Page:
The almanac

By United Press International   |   July 29, 2013 at 3:30 AM   |   Comments

Today is Monday, July 29, the 210th day of 2013 with 155 to follow.

The moon is waning. Morning stars are Jupiter, Mars, Mercury, Neptune and Uranus. Evening stars are Saturn and Venus.


Those born on this date are under the sign of Leo. They include French historian Alexis de Tocqueville in 1805; novelist Booth Tarkington in 1869; Italian dictator Benito Mussolini in 1883; actor Theda Bara in 1885; composer Sigmund Romberg (" Lover Come Back to Me," "When I Grow Too Old to Dream"), in 1887; Dag Hammarskjold, second U.N. secretary-general and Nobel Peace Prize laureate, in 1905; actors William Powell in 1892, Clara Bow in 1905 and Richard Egan in 1921; former U.S. labor secretary and Sen. Elizabeth Dole, R-N.C., in 1936 (age 77); TV anchorman Peter Jennings in 1938; actor David Warner in 1941 (age 72); documentary filmmaker Ken Burns, Rock and Roll Hall of Fame member Geddy Lee and musician Patti Scialfa, all in 1953 (age 60); country singer Martina McBride in 1966 (age 47); actors Timothy Omundson in 1969 (age 44) and Wil Wheaton in 1972 (age 41); and Formula 1 champion driver Fernando Alonso in 1981 (age 32).


In 1588, off the coast of Gravelines, France, Spain's "Invincible Armada" was defeated by an English naval force under the command of Charles Howard and Francis Drake.

In 1848, at the height of the potato famine in Ireland, an abortive nationalist revolt against English rule was crushed by government police in Tipperary.

In 1900, Italian King Umberto I was shot to death by Gaetano Bresci, an Italian-born anarchist who resided in the United States before returning to his homeland to kill the king.

In 1914, the first transcontinental telephone linkup was completed between San Francisco and New York City.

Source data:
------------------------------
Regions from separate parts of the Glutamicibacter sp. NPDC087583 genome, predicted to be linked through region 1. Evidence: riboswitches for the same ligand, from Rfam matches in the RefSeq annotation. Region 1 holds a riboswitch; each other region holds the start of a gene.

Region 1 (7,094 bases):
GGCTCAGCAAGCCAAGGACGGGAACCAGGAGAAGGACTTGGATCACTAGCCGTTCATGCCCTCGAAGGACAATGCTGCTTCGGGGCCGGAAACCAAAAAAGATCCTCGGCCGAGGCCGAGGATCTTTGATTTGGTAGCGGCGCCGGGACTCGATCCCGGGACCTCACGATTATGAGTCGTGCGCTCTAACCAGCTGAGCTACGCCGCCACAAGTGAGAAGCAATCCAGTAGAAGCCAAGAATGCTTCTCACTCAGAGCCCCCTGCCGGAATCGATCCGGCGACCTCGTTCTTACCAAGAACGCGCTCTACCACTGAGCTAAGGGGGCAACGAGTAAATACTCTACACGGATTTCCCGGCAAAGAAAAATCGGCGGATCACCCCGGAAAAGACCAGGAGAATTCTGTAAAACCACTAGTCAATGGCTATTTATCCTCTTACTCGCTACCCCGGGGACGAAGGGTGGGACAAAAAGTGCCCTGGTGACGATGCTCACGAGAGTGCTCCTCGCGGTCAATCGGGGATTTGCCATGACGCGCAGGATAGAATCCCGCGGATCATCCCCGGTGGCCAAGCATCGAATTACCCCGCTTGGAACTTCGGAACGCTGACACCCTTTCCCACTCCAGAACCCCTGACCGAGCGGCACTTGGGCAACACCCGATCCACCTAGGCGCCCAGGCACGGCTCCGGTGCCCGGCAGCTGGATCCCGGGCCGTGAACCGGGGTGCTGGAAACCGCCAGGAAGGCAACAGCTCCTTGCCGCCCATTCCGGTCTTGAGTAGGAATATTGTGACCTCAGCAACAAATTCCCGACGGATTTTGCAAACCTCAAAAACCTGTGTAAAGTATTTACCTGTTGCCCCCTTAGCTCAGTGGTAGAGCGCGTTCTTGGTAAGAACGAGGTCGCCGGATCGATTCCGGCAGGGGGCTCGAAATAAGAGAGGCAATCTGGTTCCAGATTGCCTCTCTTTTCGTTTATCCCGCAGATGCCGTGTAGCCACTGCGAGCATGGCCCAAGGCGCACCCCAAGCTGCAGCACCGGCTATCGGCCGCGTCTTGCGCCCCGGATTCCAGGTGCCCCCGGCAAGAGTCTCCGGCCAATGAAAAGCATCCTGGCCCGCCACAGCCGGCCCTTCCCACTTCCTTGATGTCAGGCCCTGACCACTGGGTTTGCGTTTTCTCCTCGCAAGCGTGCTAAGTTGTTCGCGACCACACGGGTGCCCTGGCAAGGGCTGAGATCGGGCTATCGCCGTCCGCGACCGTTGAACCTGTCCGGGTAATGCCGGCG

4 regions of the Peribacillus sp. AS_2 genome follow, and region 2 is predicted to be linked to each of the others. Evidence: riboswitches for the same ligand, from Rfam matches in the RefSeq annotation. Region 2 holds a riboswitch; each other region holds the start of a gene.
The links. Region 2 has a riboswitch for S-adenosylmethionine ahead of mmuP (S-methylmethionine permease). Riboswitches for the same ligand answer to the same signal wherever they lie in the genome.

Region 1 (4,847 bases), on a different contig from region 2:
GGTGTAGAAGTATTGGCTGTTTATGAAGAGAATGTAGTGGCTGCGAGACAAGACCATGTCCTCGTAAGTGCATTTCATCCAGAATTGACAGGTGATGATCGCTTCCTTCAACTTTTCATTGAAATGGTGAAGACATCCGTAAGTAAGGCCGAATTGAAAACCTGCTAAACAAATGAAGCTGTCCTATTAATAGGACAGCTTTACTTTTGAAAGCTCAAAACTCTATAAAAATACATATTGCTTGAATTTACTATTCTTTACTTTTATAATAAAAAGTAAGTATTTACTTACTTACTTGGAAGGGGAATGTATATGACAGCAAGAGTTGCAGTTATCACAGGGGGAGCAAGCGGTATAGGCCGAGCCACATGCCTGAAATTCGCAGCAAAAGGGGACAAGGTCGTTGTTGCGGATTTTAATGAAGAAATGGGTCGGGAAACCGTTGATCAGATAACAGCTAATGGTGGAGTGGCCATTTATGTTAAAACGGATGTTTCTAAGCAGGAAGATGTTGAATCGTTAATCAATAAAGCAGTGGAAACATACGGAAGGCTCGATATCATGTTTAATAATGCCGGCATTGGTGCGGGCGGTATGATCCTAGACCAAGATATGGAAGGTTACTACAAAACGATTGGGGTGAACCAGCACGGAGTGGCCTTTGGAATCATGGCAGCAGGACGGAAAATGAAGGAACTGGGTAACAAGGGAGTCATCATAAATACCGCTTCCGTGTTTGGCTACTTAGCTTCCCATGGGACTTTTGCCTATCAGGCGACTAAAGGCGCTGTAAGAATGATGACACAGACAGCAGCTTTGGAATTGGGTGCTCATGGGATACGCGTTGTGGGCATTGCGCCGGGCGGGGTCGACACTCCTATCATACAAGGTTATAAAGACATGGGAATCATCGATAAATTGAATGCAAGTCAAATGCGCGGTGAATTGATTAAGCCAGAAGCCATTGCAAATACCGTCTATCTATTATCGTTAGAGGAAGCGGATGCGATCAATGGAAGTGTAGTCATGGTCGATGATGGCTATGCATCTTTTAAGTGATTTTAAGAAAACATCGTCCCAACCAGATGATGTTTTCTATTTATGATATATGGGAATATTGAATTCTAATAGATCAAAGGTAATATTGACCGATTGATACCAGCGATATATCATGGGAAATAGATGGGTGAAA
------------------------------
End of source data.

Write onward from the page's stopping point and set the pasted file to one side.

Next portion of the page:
In 1968, Pope Paul VI upheld the prohibition of all artificial means of birth control for Roman Catholics.

In 1981, British Prince Charles, son of the queen, married Diana Spencer at St. Paul's Cathedral in London.

In 1993, the Senate Judiciary Committee unanimously approved Judge Ruth Bader Ginsburg's nomination to the U.S. Supreme Court.

In 1994, the Senate approved the nomination of federal Judge Stephen Breyer to the U.S. Supreme Court.

In 1996, China conducted an underground atomic test and then declared a moratorium on such explosions.

In 1999, a federal judge in Little Rock, Ark., fined U.S. President Bill Clinton $89,000 for lying about his relationship with former White House intern Monica Lewinsky in his deposition in the Paula Jones sexual harassment case.

In 2005, authorities said heavy rains and flooding in Mumbai and surrounding areas killed 1,000 people.

In 2008, U.S. Sen. Ted Stevens, R-Alaska, was indicted by a federal grand jury on seven felony counts accusing him of failing to disclose gifts from an oil services company.

In 2009, major U.S. technology companies Microsoft and Yahoo! agreed to collaborate on Internet search and advertising in an effort to better compete with rival Google.

In 2012, Republican U.S. presidential candidate Mitt Romney said the United States needed to take Iran at its word when it called for the extermination of Israel.


A thought for the day: Samuel Davies, 18th-century American educator, said, "Intolerance has been the curse of every age and state."

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